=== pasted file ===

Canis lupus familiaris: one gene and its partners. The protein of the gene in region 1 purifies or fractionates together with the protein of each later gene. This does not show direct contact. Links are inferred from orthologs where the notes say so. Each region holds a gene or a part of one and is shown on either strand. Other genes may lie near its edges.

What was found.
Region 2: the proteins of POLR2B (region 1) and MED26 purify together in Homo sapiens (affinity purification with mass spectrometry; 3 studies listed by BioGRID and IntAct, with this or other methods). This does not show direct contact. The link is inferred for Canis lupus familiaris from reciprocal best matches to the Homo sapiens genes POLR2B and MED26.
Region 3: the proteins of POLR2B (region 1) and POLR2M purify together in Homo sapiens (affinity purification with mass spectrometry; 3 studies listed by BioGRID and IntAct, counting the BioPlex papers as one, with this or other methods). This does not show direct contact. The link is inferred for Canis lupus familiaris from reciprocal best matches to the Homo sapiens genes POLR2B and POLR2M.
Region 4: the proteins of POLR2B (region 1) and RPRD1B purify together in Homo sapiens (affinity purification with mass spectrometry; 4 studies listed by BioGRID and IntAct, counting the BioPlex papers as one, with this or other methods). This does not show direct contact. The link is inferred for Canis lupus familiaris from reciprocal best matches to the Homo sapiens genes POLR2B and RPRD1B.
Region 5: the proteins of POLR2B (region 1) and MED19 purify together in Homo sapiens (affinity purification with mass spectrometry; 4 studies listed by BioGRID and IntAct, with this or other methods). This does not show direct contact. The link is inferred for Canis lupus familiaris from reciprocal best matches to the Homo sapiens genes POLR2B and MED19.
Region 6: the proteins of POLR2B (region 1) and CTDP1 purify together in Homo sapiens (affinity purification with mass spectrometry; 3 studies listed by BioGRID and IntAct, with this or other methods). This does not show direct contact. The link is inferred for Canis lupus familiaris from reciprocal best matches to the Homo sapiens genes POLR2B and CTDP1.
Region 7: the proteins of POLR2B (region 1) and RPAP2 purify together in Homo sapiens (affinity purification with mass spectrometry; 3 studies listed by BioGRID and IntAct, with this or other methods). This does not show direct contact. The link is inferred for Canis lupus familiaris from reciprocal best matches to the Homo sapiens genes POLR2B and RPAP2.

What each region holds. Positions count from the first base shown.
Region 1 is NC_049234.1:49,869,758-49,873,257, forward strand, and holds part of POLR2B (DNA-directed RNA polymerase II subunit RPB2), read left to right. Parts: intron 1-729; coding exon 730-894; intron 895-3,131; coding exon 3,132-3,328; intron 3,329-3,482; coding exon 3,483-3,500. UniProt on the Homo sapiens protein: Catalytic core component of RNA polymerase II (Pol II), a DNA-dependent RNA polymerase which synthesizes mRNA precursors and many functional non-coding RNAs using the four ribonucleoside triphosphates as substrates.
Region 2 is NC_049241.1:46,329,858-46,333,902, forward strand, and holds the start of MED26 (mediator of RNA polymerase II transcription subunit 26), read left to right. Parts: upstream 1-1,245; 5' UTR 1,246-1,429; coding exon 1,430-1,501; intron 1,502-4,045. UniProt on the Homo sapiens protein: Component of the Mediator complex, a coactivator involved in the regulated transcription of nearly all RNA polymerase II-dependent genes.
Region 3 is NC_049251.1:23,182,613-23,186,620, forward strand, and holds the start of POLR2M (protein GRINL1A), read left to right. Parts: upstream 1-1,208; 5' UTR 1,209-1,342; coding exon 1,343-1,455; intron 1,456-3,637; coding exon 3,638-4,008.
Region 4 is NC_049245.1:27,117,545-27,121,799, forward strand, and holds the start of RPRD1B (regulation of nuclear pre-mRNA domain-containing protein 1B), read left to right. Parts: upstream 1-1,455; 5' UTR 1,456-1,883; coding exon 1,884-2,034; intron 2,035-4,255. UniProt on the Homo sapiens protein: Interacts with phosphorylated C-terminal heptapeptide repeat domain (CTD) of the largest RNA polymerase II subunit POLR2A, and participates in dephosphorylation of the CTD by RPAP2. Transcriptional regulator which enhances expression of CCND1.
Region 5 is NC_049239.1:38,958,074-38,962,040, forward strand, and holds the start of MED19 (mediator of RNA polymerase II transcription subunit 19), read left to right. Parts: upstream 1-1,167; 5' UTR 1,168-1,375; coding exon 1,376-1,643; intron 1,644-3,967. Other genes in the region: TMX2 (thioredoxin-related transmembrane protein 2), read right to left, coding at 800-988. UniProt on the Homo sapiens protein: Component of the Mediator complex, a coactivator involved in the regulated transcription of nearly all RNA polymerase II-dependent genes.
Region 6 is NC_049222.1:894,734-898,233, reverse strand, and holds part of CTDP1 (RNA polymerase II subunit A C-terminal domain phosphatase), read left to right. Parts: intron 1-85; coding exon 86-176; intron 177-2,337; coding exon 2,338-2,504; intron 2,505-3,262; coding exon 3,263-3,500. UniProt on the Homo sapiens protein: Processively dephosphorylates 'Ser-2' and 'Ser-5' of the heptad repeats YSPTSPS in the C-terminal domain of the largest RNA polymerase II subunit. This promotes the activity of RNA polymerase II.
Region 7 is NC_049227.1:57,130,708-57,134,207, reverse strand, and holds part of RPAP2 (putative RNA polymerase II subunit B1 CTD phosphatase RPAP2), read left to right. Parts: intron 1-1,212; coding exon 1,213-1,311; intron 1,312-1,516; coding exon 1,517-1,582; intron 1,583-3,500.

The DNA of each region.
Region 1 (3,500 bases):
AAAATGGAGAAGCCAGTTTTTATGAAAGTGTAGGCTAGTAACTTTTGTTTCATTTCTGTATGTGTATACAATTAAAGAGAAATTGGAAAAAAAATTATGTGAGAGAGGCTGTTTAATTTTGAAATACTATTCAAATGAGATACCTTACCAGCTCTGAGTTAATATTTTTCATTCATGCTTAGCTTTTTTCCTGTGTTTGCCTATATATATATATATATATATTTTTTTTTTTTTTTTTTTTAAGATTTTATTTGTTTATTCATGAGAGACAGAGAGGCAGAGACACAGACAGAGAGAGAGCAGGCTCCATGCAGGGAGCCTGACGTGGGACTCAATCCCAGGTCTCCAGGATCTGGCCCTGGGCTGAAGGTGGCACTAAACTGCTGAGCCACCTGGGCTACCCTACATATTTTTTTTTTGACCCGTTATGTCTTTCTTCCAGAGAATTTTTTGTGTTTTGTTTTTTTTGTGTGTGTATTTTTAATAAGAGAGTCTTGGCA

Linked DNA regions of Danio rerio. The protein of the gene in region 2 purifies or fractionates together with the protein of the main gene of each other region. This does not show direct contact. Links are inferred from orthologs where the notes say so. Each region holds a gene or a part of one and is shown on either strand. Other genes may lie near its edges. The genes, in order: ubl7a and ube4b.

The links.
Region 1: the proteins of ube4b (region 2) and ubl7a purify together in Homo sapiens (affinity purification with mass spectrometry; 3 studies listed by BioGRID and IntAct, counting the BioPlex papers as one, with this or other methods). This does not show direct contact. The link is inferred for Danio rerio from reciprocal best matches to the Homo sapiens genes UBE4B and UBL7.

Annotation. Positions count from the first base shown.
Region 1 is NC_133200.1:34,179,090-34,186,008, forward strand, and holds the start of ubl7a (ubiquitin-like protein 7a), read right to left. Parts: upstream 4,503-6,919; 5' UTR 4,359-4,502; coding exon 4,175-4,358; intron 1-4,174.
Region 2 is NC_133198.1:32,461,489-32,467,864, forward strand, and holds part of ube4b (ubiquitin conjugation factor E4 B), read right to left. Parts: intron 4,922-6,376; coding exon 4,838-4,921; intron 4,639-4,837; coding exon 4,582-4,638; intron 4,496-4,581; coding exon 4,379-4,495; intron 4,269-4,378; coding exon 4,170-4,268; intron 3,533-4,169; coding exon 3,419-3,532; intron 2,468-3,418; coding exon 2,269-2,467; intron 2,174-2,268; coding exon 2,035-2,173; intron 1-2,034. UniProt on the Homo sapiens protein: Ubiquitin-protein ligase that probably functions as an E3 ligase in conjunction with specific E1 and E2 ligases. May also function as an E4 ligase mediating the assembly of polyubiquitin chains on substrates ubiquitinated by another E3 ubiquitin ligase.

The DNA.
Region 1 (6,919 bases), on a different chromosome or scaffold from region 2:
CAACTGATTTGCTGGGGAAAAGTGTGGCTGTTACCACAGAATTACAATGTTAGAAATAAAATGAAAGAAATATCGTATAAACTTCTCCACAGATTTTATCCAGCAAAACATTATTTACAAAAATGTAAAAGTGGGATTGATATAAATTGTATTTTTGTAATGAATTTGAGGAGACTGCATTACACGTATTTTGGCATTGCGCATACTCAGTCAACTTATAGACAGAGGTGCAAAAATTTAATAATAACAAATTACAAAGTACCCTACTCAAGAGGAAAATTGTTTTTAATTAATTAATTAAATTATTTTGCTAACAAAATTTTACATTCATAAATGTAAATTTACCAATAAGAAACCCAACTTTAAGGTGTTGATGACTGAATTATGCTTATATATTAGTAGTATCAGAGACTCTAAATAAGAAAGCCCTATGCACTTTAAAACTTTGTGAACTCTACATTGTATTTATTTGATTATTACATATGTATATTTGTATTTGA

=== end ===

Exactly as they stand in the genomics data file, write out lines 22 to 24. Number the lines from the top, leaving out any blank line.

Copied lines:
Region 1: the proteins of ube4b (region 2) and ubl7a purify together in Homo sapiens (affinity purification with mass spectrometry; 3 studies listed by BioGRID and IntAct, counting the BioPlex papers as one, with this or other methods). This does not show direct contact. The link is inferred for Danio rerio from reciprocal best matches to the Homo sapiens genes UBE4B and UBL7.

Annotation. Positions count from the first base shown.
Region 1 is NC_133200.1:34,179,090-34,186,008, forward strand, and holds the start of ubl7a (ubiquitin-like protein 7a), read right to left. Parts: upstream 4,503-6,919; 5' UTR 4,359-4,502; coding exon 4,175-4,358; intron 1-4,174.